The Dream Universe: How Fundamental Physics Lost Its Way (Hardcover)
A vivid and captivating narrative about how modern science broke free of ancient philosophy, and how theoretical physics is returning to its unscientific roots
In the early seventeenth century Galileo broke free from the hold of ancient Platonic and Aristotelian philosophy. He drastically changed the framework through which we view the natural world when he asserted that we should base our theory of reality on what we can observe rather than pure thought. In the process, he invented what we would come to call science. This set the stage for all the breakthroughs that followed--from Kepler to Newton to Einstein. But in the early twentieth century when quantum physics, with its deeply complex mathematics, entered into the picture, something began to change. Many physicists began looking to the equations first and physical reality second. As we investigate realms further and further from what we can see and what we can test, we must look to elegant, aesthetically pleasing equations to develop our conception of what reality is. As a result, much of theoretical physics today is something more akin to the philosophy of Plato than the science to which the physicists are heirs. In The Dream Universe, Lindley asks what is science when it becomes completely untethered from measurable phenomena?
About the Author
DAVID LINDLEY holds a Ph.D. in astrophysics from Sussex University and has been an editor at Nature, Science, and Science News. Now a full-time writer, he is the author of Uncertainty, The End of Physics, Where Does the Weirdness Go?, The Science of Jurassic Park, Boltzmann's Atom, and Degrees Kelvin. He was also the recipient of the Phi Beta Kappa science writing prize. He lives in Alexandria, Virginia.
“A striking examination of an important scientific question: ‘What, exactly, are scholars of fundamental physics today trying to achieve?’ . . . A delightful addition to a widespread, ongoing scientific debate.”
—Kirkus (starred review)
“[An] eye-opening treatise . . . Lindley’s probing work raises important questions about what science should be, and how it should be approached.”
“A thoughtful, captivating analysis of the history of physics. Lindley makes the fascinating point that present-day fundamental physics has become more akin to Platonic philosophy than to Galileo’s, Newton’s, and Faraday’s notion of laws deduced from experiments and observations. A wonderful read.”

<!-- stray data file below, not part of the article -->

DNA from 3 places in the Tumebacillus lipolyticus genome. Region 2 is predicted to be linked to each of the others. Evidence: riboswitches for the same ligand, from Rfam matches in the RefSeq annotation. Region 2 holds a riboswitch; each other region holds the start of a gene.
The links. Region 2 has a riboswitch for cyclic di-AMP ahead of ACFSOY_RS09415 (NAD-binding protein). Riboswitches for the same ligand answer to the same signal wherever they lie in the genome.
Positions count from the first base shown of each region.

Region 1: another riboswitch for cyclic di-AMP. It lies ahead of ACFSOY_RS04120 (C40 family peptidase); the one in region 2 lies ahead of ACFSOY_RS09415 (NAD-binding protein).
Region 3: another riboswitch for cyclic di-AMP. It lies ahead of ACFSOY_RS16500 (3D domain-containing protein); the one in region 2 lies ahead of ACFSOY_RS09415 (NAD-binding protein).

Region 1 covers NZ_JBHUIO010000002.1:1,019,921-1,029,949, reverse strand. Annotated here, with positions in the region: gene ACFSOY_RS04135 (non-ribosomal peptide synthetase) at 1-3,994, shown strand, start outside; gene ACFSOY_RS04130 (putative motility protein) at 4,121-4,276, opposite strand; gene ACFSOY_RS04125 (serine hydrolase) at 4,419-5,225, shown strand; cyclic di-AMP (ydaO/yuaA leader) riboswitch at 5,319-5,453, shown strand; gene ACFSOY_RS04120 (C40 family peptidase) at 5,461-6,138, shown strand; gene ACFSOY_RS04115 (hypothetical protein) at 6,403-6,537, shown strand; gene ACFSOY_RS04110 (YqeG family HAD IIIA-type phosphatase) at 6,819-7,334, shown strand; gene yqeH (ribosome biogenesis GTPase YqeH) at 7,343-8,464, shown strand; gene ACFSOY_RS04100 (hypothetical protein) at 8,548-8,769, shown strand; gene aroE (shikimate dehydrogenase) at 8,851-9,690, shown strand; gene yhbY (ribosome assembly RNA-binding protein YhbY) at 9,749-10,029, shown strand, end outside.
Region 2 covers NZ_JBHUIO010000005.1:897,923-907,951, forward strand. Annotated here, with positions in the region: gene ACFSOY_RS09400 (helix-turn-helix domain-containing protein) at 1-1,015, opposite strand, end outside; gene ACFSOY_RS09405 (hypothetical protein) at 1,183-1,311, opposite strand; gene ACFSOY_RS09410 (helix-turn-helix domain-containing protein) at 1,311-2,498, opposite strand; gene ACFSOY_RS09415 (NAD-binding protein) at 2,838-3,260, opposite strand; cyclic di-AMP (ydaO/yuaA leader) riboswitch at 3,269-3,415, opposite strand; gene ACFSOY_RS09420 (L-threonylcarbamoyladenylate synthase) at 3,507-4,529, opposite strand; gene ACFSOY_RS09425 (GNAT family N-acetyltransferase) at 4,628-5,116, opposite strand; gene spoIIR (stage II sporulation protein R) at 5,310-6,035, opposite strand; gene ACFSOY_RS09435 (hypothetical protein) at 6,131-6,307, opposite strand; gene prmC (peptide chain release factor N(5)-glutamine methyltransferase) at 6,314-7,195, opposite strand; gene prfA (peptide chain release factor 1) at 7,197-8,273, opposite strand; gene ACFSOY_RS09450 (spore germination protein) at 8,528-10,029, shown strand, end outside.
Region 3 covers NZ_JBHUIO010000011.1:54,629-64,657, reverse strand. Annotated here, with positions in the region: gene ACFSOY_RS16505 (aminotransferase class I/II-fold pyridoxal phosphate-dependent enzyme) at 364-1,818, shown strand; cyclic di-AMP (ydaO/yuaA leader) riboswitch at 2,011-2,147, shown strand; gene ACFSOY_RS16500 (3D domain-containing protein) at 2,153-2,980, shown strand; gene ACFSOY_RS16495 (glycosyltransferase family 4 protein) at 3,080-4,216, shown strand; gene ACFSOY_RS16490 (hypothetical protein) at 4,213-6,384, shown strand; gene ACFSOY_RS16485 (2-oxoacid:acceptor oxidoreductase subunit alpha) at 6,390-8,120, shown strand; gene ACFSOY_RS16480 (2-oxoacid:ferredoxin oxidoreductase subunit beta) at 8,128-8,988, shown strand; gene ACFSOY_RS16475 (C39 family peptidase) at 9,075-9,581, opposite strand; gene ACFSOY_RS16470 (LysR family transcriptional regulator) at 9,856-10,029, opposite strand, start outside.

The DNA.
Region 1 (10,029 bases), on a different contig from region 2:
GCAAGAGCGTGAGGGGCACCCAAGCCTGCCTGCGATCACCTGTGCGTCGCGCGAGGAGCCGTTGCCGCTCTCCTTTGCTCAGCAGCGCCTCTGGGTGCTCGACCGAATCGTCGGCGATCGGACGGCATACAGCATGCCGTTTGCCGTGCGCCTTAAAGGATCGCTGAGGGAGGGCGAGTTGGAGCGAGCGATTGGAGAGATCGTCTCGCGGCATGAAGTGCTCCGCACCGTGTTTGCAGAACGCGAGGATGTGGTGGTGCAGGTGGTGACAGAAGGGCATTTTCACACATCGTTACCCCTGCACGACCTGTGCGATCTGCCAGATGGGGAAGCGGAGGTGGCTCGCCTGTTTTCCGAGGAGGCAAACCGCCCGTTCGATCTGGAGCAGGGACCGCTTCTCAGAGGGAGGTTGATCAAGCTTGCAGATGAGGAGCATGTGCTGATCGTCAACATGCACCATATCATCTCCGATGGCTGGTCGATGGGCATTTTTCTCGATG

—Mario Livio, New York Times best-selling author of Brilliant Blunders and the forthcoming Galileo and the Science Deniers
“David Lindley's The Dream Universe is a wonderfully clear story of the science of physics and the way it explains the world around us, from the everyday to the far-flung grandeur of the cosmos. But it is also a deeply thoughtful exploration of the very human processes that can limit such understanding. The result is provocative, compelling—and timely.”
—Deborah Blum, author of The Poison Squad: One Chemist's Single-Minded Crusade for Food Safety at the Turn of the Twentieth Century
“The Dream Universe explains clearly the current predicament of fundamental physics, putting it into long-term historical context. Its call for practitioners to come to grips with the question of how to advance the subject in a changed environment is an important one that deserves close attention.”
—Peter Woit, Senior Lecturer of Mathematics Columbia University and author of Not Even Wrong: The Failure of String Theory and the Search for Unity in Physical Law
“David Lindley’s The Dream Universe is one of those Big Idea books that achieve the kind of irresistible, tightrope balance between pithy and profound, between considerable charm and disarming simplicity, that can arise only from a mastery of a subject—in this case nothing less than the history of how we think about the cosmos, from Babylonian astrology to the quantum revolution and, now, back again: a fight, Lindley argues, for the soul of science.”
—Richard Panek, author of The Trouble with Gravity: Solving the Mystery Beneath Our Feet